The theatre was of course named after the acting family (I blogged about the Vanessa Redgrave film Wetherby (dir. David Hare, 1985) here) and there was a bust of Michael Redgrave in the foyer. Seeing all of this gone to waste, I was reminded that when I was at secondary school a group of us used to hang out there on Sundays, probably more for the fact that we got served at the bar than for the regular Sunday lunchtime jazz concerts in that same foyer, where I’m pretty sure I remember the likes of George Melly performing. There is a whole universe to be explored in the development of the UK Trad Jazz scene, which must have been nurtured by hundreds of such regular small gigs around the country. I was surprised to find that our local pub in Barnes, the Halfway House, hosted weekly gigs until only very recently by Brenda’s Boyfriends, one of the Trad bands founded by none other than artist and writer Jeff Nuttall. (There’s more on Nuttall including some audio here.)

Those Sunday lunchtime concerts at the Redgrave were made more interesting by the fact that our English teacher often sang with one of the regular bands. Her name was Eiri Thrasher and in the late 60s she had been in a band on the Welsh folk scene called Y Triban (that’s her in the centre on the cover of their 1969 ‘Dai Corduroy’ EP for the Welsh language label Cambrian). I don’t know how she ended up in Farnham, but I’m glad she did because she was a good teacher. She brought some of her singles into school one end of term — maybe the Triban stuff, certainly some later ones — and played them on the record player in class.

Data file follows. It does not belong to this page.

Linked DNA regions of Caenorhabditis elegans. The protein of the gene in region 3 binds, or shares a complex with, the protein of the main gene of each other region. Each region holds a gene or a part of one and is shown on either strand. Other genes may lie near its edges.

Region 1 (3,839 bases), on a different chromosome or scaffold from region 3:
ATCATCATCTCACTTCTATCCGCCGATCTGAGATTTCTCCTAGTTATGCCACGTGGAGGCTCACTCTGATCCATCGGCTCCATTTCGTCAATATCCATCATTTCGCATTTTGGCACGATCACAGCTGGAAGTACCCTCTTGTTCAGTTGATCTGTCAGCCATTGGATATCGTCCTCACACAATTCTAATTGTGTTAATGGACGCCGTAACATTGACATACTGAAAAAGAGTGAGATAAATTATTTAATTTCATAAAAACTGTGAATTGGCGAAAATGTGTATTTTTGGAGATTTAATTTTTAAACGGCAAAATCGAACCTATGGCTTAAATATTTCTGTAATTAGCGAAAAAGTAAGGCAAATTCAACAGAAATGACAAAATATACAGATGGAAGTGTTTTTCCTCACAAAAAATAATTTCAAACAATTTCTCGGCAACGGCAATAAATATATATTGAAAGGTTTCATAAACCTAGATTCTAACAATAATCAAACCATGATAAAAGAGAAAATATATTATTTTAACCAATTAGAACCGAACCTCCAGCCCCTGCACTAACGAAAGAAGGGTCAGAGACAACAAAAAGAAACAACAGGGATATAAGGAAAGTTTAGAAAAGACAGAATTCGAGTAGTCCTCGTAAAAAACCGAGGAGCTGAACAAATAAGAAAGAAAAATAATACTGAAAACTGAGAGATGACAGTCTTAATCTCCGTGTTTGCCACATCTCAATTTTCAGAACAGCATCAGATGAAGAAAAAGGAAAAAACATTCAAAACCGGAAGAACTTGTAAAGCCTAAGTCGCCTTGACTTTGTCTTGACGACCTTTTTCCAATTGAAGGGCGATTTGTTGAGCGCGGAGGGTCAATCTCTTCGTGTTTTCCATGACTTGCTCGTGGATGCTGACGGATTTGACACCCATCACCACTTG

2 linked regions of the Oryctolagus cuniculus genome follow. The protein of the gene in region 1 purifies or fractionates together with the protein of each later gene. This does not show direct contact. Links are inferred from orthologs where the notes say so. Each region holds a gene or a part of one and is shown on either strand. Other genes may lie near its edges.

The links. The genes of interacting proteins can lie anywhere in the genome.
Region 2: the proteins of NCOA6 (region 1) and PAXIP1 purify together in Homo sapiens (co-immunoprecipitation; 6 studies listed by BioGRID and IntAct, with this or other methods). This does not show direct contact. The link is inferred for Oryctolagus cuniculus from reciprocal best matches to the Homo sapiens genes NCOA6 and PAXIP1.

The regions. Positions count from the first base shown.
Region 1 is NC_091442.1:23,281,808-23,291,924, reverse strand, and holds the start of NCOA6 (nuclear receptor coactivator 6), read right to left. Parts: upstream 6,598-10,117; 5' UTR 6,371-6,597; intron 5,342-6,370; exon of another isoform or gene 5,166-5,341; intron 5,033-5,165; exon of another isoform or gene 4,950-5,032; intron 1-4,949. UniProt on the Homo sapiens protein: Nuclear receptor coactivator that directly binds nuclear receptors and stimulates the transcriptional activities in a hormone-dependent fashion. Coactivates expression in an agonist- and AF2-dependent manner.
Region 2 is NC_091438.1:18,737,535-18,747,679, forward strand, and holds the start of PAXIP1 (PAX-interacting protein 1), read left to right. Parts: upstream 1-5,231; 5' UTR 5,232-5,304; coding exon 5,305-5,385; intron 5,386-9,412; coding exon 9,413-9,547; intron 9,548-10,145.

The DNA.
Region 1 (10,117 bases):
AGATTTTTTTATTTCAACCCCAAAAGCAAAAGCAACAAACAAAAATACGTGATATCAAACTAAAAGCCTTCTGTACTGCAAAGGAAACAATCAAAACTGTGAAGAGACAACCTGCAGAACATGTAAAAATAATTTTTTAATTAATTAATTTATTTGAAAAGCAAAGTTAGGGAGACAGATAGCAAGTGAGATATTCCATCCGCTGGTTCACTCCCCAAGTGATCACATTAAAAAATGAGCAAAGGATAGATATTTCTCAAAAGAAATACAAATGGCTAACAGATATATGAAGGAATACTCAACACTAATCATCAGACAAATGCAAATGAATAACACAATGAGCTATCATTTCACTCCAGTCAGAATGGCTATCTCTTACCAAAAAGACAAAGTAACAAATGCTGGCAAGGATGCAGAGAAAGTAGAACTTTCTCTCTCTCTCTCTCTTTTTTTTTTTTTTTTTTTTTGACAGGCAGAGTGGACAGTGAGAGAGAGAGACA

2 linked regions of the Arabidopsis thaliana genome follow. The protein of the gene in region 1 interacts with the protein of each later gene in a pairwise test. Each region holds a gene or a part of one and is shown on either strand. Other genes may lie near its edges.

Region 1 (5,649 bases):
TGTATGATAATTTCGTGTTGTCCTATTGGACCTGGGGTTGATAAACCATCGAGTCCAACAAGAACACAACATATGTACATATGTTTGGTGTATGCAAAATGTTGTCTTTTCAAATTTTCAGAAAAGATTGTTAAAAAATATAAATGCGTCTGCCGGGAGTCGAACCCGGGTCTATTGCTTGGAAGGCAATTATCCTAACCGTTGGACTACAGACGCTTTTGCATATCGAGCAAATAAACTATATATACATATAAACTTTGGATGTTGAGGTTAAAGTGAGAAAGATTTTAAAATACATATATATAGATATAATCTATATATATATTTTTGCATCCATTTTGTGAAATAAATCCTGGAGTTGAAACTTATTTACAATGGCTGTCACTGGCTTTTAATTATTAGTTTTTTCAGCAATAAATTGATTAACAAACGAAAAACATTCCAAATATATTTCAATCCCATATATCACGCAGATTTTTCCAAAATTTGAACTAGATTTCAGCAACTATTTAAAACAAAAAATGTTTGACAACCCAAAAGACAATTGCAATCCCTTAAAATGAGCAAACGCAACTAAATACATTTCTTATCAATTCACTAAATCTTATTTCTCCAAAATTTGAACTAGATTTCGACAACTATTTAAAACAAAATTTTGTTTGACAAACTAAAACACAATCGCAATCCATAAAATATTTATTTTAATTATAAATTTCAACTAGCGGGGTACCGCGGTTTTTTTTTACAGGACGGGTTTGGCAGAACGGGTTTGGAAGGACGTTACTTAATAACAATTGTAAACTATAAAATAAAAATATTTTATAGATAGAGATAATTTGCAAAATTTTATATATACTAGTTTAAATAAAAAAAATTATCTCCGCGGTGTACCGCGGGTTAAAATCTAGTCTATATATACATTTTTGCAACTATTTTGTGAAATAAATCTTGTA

I met Eiri by chance on a train in the midlands a decade or so (and a lifetime) later by which time I was at art school in Sheffield. She’d left teaching and was working in the music industry again at the time.

Maybe it is not much of a story: theatre closes down! It happens all the time. But for me growing up, the town’s few cultural institutions even if they turned out to be as relatively short-lived as the Redgrave were a life saver, a way out; the route to an education and a livelihood. Places like the art school, the library, or The Maltings where as a hungry O or A Level student I sought out screenings organised by the Film Society or CND.

The importance of a place like the Redgrave, even if only for those half-seen Sunday lunchtime jazz gigs, was not least that it provided access to what now seems an increasingly radical idea, and certainly one that flies in the face of a commercial opportunity such as that offered by the East Street redevelopment area: that culture is something that you can make and not just something that you buy.

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P.S. I’m pleased to discover that some of Eiri Thrasher’s stuff, with Y Triban at least, is now on Youtube. Their version of Joni Mitchell’s ‘Night in the City’ was licensed to the recent-ish folk revival compilation Folk is not a Four Letter Word, Volume 2 (Delay 68 Records, 2006). It’s good.

* With apologies to Glynn Banks and Hannah Vowles.